Partial Article Transcript:
Eco House Kitchen Article
When Caroline and Philip Cooper’s children had flown the nest and they were left rattling around in a 7 bedroom period home. The couple decided it was time for a lifestyle change. Not only did the practicalities of downsizing appeal to them, but they were also drawn to the idea of living in a modern and more sustainable way.
“Our old family home was a 18th Century property built for the Duke of Buccleugh” Caroline explains. “It had been through several families and it was eventually bought by the council in the 1970’s and turned into a children’s home. It then fell into disrepair and we bought it in the 90’s, spending a lot of time and money refurbishing the house over subsequent years”.
With a large garden to maintain and rooms that were now surplus to requirements, the Coopers found that they were increasingly spending their time in the kitchen. “We seriously considered moving the kitchen into the huge drawing room that we rarely used, but it just seemed too dreadful a thing to do and would have ruined the original period interior” Caroline admits. “It became obvious that the house was no longer fit for our needs and both Philip and I felt that we were ready for the challenge of a new build project, combining my Interior Design skills and Philip’s building background”.
The couple began looking for a plot in their local area of Blackheath, South East London but couldn’t find anywhere suitable.
“Our friend suggested that we had a viable plot at the bottom of our garden, but we had never considered it”
Excited by the prospect of a project that was just metres from their back door, the couple asked their son, Sam Cooper, to produce a design package that could be presented to the council for planning consideration. “Sam is into Eco Design (Eco House Kitchen) and, as this had been his family home he knew the house intimately and was attuned to the site” Philip adds “I made up a feasibility sketch and set out a design brief (which included the Eco House Kitchen) to show what we wanted in terms of accomodation, but the final design was very much Sam’s”.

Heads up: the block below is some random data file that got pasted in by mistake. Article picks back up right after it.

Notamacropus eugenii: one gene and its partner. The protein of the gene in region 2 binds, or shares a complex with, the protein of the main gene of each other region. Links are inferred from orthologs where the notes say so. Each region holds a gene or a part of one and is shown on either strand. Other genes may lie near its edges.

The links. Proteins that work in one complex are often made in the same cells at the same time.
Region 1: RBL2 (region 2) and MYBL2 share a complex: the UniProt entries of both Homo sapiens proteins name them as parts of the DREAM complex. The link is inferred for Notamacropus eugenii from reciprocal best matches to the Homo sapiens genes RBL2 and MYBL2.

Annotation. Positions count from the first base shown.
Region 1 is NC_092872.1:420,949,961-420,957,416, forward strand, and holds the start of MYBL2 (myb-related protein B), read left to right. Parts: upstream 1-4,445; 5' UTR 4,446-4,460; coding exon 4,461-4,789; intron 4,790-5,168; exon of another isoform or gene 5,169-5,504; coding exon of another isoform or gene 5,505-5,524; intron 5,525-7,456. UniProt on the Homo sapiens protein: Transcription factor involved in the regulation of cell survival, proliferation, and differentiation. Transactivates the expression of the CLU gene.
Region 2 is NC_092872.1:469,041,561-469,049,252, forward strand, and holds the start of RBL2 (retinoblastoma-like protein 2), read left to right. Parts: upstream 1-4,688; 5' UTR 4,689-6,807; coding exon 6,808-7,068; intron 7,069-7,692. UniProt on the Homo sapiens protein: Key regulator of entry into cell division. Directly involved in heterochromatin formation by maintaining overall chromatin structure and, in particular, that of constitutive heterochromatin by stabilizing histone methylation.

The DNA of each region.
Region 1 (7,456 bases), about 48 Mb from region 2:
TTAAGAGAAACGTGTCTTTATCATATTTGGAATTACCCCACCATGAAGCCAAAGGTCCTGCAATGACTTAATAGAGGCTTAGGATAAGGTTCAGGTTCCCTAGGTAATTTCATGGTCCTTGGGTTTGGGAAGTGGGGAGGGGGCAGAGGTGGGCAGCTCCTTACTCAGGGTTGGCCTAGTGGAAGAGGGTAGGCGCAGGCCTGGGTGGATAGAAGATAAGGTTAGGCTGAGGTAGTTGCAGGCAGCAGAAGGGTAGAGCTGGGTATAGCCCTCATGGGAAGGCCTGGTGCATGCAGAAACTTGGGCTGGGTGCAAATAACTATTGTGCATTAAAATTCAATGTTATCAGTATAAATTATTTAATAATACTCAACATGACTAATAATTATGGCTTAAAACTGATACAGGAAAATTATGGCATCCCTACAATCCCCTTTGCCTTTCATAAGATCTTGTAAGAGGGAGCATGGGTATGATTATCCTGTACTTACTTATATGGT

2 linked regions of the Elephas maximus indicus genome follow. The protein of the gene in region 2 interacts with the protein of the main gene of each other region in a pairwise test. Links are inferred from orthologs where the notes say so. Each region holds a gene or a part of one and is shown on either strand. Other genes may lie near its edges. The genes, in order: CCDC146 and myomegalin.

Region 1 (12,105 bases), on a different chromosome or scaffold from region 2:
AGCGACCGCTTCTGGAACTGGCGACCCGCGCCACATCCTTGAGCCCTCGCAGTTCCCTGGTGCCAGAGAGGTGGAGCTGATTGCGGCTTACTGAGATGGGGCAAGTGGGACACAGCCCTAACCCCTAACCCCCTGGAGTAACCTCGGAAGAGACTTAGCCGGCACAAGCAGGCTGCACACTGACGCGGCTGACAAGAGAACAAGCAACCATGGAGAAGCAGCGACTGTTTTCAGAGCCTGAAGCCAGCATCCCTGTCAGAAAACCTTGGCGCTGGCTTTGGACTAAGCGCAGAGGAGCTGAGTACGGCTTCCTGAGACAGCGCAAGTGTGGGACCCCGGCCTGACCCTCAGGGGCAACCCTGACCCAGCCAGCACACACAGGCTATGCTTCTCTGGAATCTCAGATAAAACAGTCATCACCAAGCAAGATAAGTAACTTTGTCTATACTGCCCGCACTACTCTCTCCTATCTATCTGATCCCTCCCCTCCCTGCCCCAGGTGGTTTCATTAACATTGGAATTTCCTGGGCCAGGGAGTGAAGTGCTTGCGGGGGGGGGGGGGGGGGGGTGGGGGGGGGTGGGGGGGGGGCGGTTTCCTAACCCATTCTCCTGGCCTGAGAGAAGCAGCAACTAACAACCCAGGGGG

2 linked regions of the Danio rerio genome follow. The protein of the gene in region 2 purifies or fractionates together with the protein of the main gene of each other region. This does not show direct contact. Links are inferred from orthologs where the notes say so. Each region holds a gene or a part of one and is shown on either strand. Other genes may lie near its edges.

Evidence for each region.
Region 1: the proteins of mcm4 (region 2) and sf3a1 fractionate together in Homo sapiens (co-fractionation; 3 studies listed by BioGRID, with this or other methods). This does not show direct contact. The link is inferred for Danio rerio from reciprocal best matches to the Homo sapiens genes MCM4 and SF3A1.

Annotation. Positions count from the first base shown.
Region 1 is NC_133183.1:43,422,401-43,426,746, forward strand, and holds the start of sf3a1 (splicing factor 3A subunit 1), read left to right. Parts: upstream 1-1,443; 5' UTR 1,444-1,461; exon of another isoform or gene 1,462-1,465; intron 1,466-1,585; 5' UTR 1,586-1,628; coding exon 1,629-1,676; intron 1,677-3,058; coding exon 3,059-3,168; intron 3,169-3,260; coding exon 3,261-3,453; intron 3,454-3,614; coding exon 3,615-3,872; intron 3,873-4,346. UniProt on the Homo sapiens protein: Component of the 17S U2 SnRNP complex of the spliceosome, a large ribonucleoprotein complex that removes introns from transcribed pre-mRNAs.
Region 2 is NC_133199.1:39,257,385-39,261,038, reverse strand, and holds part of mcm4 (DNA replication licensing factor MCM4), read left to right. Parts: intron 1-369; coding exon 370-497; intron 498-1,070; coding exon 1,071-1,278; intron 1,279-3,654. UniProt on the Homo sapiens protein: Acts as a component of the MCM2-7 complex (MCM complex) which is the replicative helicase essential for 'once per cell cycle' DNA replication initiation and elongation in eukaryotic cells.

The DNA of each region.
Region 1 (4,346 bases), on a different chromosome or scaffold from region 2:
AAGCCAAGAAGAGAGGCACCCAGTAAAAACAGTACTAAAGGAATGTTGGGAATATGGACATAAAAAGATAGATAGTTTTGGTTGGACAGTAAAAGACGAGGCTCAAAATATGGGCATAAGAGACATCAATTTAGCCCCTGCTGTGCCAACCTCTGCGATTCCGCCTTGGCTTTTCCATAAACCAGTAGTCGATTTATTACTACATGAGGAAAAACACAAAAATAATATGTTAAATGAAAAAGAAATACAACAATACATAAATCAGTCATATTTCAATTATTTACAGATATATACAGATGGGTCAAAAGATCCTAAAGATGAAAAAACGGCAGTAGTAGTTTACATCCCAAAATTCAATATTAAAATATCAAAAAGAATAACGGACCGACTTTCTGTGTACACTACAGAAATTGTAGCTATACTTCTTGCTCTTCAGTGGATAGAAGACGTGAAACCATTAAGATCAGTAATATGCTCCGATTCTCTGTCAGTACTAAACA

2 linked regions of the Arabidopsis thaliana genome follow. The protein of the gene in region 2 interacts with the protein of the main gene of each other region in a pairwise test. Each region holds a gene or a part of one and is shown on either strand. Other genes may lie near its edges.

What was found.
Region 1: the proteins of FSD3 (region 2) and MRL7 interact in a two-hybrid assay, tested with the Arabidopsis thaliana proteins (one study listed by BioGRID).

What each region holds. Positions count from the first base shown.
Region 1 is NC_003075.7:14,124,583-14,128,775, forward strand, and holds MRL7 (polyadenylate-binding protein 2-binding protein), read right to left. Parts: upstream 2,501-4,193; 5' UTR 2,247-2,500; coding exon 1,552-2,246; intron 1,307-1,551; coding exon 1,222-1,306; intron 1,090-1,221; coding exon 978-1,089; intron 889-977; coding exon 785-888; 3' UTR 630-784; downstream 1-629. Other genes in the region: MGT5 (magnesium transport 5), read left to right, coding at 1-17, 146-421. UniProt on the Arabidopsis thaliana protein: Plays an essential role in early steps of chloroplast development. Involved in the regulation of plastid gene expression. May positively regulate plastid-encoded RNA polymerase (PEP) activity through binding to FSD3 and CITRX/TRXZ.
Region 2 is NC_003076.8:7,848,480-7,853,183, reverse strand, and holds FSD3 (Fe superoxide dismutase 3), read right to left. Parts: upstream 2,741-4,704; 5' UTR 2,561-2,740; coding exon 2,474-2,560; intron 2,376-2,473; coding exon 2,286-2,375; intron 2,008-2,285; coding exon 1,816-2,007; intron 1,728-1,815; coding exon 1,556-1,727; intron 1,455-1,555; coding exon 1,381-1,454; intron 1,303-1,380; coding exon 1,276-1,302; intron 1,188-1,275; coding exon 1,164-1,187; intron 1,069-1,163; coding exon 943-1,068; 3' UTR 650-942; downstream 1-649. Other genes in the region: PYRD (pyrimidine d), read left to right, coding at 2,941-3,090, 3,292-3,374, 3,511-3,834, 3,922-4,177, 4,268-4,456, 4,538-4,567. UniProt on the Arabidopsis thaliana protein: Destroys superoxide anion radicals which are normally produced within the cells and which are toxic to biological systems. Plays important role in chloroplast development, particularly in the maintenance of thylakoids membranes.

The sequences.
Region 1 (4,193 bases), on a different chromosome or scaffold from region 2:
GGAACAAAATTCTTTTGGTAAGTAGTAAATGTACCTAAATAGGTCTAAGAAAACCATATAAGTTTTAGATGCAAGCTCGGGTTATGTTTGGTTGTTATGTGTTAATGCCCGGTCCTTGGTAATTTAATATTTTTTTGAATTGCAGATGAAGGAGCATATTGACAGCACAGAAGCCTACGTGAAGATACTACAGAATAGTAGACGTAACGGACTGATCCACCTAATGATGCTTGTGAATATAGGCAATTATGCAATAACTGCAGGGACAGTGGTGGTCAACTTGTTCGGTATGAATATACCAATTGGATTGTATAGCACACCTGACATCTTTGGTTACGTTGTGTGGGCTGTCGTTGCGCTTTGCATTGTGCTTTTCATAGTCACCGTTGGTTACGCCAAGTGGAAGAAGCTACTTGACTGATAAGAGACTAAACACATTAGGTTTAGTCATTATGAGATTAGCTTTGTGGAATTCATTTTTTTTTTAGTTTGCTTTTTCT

With the constraints of a garden plot, the need to keep the building low so as not to obscure the Coopers Listed former home, and to orientate the new build to the South West to maximise the use of natural daylight, Sam designed an open, L shaped form. This ensured there would be no, one vantage point on the ground where you could see the whole composition. The house was also to have a very high thermal efficiency and plenty of eco (and eco kitchen) features, with an expectation that it would satisfy Level 5 of the Code for Sustainable Homes.
Achieving the exacting Code 5 eco status meant including rainwater harvesting into a tank via the roof and the gaps between the patio tiles, normally reserved for grouting. To be a Code 5 Eco House kitchen all the appliances had to be AAA+ and eco house kitchen taps have restricted water flow
With the build completed in September 2014 the Coopers quickly moved in and quickly embraced their new, technologically advanced, home. “Our house is constantly monitored to see how it’s performing which is fascinating” Caroline says. “If we have built a ground breaking design that could be used as an example for other self-builders, that would be an amazing achievement. As for us, we’re still gettitng used to all the eco house kitchen gadgets, but the whole experience of living in such a unique building is truly invigorating, and heralds an exciting new phase in our lives”.
Chamber Furniture, The Old Timber Yard, London Road, Halstead, Kent, TN14 7DZ. Tel: 01959 532553. www.chamberfurniture.co.uk
Kitchens start from £40,000
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